NCKRI SYMPOSIUM 2 13TH SINKHOLE CONFERENCE 216 Data were inverted using Res2Dinvx64 version 4.0 software required the use of the borehole geometry algorithms within using only the surface electrodes. With surface electrodes, there is no indication of the more resistive limestone below the clays. Figure 5 illustrates the reason for this, namely meter depth of the limestone contact. Figures 6 and 7 show that when data from the deep electrodes are added, higher resistivities associated with the limestone are imaged (reds and yellows at depth). of interest is increased dramatically. Discussion and Conclusions MERIT Profile At the time of approval for the use of MERIT, remedial efforts of underpinning and compaction grouting were clean sands. It was determined the metal underpinning was positioned too close to the structure. Additional power lines and property boundaries. Thus it was edge of the sinkhole (Figure 2). The MERIT array was comprised of 18 surface ERI The MERIT implants were set at 10 meters depth and were recorded for both surface and buried arrays, and an additional set of readings were taken in which surface electrodes were used as current dipoles and potential measurements were recorded with buried dipoles. Figure 4. Resistivity profile inversion using data from surface electrodes only. (See Figure 2 for location of profile and borings B1 and B2.) The rms error on this inversion is 11.1%. Only the central 53 meters of the 59 m-long profile are shown. There is no indication of higher resistivities at depth associated with the limestone.
13TH SINKHOLE CONFERENCE NCKRI SYMPOSIUM 2 217 Figure 5. Relative sensitivity of the resistivity survey using data from surface electrodes only. The sensitivity is a measure of how well the resistivity in a given part of the model can be resolved by the data collected. Sensitivity values are normalized by dividing by the mean, and are unitless (Geotomo, Inc. 2011). Resistivities in yellow areas are well-resolved, resistivities in dark red areas are poorly resolved. The surface survey has limited sensitivity below 8 meters depth. Figure 6. As for Figure 4, but incorporating readings from electrodes at depth. This inversion includes the traditional surface dipole-dipole array, the equivalent dipole-dipole array at 10 meters depth, and readings with current electrodes at surface and potential electrodes at depth. In this inversion, zones of higher resistivity are observed at depths where the limestone was reached in SPT borings.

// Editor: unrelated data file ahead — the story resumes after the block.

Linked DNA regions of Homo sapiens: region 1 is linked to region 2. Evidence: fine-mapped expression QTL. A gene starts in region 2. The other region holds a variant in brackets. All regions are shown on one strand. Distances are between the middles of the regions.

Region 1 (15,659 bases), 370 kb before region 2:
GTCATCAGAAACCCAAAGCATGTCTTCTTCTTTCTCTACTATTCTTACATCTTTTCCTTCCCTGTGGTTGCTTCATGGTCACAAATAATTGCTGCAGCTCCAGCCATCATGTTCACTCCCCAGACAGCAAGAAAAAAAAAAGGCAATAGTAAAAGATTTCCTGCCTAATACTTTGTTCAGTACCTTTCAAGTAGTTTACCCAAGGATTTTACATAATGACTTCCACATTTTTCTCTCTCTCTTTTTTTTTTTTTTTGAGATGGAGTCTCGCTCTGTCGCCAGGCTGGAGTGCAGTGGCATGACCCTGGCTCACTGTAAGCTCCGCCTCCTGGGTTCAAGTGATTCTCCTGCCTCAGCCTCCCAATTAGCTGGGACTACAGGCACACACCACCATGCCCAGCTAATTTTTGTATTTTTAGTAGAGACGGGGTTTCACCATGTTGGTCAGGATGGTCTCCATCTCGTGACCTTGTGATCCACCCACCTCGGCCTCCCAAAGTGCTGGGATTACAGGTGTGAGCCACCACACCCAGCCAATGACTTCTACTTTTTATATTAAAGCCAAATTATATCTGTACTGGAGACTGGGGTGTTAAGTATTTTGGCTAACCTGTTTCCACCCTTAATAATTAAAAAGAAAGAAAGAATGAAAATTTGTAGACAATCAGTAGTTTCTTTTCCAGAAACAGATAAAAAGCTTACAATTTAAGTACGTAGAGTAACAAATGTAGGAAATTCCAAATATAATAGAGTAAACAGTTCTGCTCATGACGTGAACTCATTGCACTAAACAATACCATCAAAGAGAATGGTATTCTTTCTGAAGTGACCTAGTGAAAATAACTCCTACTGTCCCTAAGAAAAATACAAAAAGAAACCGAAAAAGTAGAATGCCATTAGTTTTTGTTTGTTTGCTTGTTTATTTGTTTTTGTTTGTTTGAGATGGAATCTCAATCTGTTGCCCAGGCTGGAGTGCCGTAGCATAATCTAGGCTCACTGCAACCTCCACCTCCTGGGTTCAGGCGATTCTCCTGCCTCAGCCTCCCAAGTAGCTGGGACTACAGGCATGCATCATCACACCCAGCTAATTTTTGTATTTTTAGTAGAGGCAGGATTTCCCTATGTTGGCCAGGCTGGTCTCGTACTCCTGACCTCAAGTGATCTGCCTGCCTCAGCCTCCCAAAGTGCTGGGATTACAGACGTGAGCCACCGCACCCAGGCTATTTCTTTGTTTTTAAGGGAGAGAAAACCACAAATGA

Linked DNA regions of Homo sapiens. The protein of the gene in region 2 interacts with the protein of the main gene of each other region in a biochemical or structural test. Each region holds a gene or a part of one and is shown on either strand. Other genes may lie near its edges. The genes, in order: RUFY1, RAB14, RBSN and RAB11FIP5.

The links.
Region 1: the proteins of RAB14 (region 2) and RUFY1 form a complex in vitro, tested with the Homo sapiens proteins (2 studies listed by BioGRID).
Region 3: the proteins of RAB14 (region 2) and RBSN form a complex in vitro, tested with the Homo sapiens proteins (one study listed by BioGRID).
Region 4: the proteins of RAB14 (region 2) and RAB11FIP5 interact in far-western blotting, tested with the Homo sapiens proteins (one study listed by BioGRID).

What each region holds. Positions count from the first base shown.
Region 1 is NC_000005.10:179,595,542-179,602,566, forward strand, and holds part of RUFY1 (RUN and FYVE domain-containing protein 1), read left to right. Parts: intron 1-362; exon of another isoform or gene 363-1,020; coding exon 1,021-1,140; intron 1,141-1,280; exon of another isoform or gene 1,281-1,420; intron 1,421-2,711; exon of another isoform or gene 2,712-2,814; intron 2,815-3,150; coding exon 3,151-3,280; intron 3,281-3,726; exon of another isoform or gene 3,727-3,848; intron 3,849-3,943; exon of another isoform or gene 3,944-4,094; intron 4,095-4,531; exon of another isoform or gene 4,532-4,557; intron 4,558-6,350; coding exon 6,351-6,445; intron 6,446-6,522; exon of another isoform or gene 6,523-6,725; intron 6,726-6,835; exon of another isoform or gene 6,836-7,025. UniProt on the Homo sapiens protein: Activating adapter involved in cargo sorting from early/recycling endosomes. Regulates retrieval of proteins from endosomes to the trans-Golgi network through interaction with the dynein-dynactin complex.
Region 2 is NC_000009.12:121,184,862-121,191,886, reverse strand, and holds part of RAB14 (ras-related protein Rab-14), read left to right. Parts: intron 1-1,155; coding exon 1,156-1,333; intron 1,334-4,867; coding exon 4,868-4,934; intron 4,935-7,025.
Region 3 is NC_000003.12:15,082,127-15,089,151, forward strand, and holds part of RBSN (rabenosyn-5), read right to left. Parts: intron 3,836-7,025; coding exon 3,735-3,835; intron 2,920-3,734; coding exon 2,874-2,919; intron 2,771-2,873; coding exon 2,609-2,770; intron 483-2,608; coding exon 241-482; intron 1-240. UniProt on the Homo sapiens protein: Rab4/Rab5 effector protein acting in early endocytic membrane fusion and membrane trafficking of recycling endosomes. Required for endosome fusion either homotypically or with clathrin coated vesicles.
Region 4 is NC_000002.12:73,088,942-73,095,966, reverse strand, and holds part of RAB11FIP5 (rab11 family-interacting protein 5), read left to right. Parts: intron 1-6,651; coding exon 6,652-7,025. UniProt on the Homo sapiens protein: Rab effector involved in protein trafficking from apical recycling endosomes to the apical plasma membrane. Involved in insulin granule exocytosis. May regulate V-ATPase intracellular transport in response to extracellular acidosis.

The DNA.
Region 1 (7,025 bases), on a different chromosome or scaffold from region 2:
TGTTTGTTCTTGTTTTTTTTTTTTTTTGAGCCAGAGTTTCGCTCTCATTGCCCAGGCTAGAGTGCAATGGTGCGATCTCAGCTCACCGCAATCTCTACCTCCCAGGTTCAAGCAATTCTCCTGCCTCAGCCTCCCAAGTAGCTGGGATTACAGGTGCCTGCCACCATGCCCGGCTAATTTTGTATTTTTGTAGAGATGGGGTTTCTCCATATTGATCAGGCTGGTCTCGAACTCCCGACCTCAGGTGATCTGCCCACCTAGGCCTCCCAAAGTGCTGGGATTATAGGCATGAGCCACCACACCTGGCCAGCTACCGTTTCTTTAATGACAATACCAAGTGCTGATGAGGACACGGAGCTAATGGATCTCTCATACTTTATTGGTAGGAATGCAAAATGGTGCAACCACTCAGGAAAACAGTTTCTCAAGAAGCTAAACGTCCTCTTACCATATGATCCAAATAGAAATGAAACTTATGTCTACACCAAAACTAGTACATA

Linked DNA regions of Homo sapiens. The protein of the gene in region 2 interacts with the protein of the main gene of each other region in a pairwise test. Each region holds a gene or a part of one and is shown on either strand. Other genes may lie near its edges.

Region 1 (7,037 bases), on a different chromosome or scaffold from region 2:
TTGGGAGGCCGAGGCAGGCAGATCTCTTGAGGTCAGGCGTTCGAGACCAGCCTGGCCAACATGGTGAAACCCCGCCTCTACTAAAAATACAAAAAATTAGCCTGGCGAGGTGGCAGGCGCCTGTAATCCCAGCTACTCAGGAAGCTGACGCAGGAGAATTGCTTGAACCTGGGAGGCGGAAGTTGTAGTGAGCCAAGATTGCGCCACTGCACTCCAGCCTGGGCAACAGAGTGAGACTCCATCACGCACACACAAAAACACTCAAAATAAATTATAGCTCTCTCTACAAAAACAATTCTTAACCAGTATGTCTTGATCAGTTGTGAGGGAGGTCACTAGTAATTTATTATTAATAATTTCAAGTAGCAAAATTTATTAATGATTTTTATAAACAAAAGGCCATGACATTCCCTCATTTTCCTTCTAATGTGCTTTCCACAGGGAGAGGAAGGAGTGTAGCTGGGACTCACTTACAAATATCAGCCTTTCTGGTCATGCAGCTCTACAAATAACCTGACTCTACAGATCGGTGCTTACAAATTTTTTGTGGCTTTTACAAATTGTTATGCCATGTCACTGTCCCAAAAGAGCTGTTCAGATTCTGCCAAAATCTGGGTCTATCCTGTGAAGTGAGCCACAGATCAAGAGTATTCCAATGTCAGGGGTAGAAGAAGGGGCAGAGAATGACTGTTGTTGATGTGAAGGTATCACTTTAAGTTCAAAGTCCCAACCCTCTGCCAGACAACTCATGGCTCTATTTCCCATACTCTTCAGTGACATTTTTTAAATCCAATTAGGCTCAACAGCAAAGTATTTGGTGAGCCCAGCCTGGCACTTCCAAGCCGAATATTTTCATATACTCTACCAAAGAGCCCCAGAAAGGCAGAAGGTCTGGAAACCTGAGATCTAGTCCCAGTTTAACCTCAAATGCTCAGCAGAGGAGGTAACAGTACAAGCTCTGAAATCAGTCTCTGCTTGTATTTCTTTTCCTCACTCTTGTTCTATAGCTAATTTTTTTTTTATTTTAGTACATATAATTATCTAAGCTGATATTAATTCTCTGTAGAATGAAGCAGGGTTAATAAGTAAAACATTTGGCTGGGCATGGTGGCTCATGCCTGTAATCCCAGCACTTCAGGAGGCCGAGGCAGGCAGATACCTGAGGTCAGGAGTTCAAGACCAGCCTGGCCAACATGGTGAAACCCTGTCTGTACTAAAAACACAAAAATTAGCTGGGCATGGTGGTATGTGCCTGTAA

NCKRI SYMPOSIUM 2 13TH SINKHOLE CONFERENCE 218 Acknowledgements and an anonymous reviewer improved this manuscript. References Beck BF. 1988. Environmental and Engineering Effects of Sinkholes The Processes Behind the Problems. Beck BF, Sinclair WC. 1986. Sinkholes in Florida: An Introduction. Florida Sinkhole Research Institute at the University of Central Florida College of Purposes. Florida Sinkhole Research Institute at the University of Central Florida College of Florida Center for Instructional Technology. 2008. Sinkhole Maps of Florida Counties. John Wiley & Sons Ltd. modeled in the 2D inversion process, or to gradational changes in resistivity across zones of changes in lithology that are more gradual than noted in the boring logs, or to problems in the inversion of relatively noisy data. We note the cross data, in which current was at another level, were particularly noisy. Optimal acquisition and inversion procedures are a topic of ongoing investigation. With additional case studies and synthetic modeling in progress, we anticipate better understanding of the sources of noise and uncertainty in the resistivity images. Despite the current limitations, it is clear that at the Bordeaux Apartments the top of the limestone could not be imaged with surface electrodes alone, but could be seen with the addition of the MERIT deep electrodes. The MERIT approach has increased the depth of resolution, and permitted imaging of the target horizon despite the spatial limitation of the site. Figure 7. Relative sensitivity of the resistivity survey data when incorporating readings from electrodes at 10 meters depth. Compare to Figure 5; note the increased sensitivity at depths of 10-13 meters.
13TH SINKHOLE CONFERENCE NCKRI SYMPOSIUM 2 219 Investigation Procedures for Evaluation of the Causes of Subsidence Damage in Florida. Florida Sinclair W. C. et al. 1985. Types, Features, and construction of Foundations in Karst terrain. New York (NY): ASCE Press.